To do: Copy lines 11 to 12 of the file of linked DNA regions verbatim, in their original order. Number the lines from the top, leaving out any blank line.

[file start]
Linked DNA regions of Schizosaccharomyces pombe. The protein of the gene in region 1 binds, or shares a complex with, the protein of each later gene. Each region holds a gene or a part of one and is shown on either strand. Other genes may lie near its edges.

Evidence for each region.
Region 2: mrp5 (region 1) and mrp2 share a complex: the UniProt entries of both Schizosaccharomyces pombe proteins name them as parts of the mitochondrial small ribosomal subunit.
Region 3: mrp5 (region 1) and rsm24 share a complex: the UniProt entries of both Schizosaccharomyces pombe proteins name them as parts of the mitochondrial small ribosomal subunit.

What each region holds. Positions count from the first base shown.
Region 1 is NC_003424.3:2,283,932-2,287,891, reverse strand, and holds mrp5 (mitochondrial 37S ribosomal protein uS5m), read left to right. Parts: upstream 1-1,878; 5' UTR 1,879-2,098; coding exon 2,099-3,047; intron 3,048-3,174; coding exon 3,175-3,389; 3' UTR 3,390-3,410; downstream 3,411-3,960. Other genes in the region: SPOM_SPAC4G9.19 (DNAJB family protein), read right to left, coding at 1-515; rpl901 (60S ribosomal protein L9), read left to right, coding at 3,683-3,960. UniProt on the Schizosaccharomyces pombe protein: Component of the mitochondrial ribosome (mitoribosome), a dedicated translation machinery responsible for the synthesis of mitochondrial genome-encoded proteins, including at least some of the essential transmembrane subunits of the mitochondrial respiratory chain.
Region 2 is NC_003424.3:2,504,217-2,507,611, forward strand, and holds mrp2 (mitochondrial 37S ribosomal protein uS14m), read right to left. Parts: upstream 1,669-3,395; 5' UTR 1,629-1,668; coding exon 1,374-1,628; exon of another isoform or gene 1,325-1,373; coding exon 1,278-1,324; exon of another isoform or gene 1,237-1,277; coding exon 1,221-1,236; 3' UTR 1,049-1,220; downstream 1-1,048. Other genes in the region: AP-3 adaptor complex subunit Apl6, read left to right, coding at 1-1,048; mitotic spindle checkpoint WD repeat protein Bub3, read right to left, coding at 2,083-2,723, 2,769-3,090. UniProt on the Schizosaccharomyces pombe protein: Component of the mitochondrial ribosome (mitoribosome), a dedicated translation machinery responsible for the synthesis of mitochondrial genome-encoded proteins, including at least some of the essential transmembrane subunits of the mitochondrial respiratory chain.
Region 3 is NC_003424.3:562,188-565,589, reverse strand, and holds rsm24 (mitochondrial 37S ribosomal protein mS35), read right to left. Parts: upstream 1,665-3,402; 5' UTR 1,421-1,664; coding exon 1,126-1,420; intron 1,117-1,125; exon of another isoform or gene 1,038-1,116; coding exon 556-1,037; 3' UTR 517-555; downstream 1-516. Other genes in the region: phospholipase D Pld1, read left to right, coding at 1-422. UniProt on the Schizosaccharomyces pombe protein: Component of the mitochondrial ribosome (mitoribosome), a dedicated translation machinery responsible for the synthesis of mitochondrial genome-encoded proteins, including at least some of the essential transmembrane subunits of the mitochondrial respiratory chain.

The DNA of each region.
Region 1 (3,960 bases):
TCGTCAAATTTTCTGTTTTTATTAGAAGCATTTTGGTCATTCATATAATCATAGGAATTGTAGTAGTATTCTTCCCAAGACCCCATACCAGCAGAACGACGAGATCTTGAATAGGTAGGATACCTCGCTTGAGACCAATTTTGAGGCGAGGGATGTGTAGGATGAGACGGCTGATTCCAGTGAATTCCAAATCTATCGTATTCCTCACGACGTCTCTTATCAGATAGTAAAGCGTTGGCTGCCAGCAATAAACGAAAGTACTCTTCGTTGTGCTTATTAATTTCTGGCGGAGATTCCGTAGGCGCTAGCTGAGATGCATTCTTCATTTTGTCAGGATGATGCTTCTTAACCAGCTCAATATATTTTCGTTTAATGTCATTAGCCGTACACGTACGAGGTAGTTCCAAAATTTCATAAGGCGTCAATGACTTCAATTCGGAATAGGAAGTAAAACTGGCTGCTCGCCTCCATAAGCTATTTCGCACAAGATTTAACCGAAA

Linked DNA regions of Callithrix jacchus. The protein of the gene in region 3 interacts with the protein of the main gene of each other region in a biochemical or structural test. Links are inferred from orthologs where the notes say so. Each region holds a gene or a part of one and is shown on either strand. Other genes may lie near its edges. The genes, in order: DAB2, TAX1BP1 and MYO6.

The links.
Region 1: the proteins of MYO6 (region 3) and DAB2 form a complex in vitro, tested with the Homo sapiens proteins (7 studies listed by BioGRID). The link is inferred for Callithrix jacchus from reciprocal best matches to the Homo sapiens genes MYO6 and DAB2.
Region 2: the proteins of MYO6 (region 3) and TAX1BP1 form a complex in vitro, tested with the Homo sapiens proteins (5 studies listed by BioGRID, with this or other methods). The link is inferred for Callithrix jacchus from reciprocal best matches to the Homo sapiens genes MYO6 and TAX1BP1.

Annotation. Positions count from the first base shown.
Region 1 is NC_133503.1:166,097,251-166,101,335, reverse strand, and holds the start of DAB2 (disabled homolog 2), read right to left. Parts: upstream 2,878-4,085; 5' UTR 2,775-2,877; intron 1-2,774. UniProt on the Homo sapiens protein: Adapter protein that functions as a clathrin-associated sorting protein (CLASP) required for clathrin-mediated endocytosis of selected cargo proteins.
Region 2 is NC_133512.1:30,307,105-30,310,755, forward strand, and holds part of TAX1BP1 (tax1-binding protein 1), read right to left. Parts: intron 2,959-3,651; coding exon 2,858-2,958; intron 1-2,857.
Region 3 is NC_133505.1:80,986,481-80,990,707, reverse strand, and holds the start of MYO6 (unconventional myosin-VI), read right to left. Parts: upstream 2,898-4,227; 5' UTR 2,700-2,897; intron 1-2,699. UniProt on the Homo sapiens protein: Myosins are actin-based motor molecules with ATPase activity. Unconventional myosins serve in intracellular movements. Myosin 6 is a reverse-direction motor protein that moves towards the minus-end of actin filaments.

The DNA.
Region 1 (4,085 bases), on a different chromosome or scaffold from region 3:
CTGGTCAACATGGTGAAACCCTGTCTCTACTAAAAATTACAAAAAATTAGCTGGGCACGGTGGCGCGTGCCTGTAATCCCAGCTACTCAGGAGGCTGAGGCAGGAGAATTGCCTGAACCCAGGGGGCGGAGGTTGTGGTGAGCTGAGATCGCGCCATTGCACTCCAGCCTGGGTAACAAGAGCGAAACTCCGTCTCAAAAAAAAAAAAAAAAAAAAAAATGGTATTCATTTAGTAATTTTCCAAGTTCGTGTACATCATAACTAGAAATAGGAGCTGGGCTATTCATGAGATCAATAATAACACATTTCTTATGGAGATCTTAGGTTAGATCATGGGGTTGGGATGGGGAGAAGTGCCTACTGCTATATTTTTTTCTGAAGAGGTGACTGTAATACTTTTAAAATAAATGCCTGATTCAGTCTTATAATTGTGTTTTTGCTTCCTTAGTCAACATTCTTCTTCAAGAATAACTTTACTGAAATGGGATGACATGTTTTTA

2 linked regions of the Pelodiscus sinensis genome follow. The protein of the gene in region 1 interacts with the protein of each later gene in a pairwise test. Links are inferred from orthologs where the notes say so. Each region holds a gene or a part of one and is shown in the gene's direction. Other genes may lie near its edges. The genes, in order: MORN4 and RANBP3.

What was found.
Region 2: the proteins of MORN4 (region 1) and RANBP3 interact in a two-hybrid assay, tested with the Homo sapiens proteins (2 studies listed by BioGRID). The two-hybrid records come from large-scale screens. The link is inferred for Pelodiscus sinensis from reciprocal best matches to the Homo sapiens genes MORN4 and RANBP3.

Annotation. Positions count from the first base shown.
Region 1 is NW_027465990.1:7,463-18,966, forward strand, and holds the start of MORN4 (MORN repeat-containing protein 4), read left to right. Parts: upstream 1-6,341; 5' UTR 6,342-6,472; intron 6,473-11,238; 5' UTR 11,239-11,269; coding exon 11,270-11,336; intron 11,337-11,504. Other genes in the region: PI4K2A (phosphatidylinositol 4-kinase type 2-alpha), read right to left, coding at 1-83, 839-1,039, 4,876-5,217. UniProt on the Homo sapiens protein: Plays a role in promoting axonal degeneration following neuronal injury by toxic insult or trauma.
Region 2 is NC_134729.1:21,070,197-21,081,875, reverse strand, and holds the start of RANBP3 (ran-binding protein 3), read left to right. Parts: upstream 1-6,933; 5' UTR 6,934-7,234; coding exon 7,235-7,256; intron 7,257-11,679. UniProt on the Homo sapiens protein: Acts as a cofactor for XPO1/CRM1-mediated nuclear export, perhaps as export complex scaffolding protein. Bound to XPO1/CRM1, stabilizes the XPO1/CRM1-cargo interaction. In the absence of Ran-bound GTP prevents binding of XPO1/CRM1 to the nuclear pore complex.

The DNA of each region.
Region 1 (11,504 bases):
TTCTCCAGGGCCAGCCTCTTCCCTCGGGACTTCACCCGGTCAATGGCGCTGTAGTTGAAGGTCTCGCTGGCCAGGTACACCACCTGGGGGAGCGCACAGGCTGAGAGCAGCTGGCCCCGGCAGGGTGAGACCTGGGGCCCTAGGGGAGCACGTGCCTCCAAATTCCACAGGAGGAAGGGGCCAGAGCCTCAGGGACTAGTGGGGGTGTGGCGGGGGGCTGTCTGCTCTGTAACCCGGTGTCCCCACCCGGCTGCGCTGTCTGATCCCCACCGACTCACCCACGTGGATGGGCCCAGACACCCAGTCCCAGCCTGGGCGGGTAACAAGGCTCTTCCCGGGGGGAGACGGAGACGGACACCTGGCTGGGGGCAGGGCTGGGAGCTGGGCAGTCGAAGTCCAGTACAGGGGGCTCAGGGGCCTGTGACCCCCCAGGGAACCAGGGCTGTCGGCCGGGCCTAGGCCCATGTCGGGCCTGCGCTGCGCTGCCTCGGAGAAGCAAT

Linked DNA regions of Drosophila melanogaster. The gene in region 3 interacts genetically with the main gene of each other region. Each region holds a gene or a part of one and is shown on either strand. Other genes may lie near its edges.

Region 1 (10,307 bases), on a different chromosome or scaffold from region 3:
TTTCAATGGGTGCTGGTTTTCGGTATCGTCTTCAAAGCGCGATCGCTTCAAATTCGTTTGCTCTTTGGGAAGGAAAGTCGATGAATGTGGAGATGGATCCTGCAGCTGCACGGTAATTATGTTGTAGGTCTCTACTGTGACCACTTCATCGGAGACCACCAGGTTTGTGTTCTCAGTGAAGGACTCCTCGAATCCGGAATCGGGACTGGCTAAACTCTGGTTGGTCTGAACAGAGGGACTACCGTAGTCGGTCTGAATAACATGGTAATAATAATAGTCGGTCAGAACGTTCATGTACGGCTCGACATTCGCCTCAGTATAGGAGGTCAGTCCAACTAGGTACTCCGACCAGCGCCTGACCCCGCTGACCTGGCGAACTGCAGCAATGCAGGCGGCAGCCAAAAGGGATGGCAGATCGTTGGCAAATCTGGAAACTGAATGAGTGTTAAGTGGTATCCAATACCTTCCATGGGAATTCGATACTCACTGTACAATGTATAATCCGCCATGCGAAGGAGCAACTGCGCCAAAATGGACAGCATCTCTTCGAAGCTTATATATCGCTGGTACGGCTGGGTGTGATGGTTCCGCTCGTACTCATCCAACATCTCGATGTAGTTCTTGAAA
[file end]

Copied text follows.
TCGTCAAATTTTCTGTTTTTATTAGAAGCATTTTGGTCATTCATATAATCATAGGAATTGTAGTAGTATTCTTCCCAAGACCCCATACCAGCAGAACGACGAGATCTTGAATAGGTAGGATACCTCGCTTGAGACCAATTTTGAGGCGAGGGATGTGTAGGATGAGACGGCTGATTCCAGTGAATTCCAAATCTATCGTATTCCTCACGACGTCTCTTATCAGATAGTAAAGCGTTGGCTGCCAGCAATAAACGAAAGTACTCTTCGTTGTGCTTATTAATTTCTGGCGGAGATTCCGTAGGCGCTAGCTGAGATGCATTCTTCATTTTGTCAGGATGATGCTTCTTAACCAGCTCAATATATTTTCGTTTAATGTCATTAGCCGTACACGTACGAGGTAGTTCCAAAATTTCATAAGGCGTCAATGACTTCAATTCGGAATAGGAAGTAAAACTGGCTGCTCGCCTCCATAAGCTATTTCGCACAAGATTTAACCGAAA

Linked DNA regions of Callithrix jacchus. The protein of the gene in region 3 interacts with the protein of the main gene of each other region in a biochemical or structural test. Links are inferred from orthologs where the notes say so. Each region holds a gene or a part of one and is shown on either strand. Other genes may lie near its edges. The genes, in order: DAB2, TAX1BP1 and MYO6.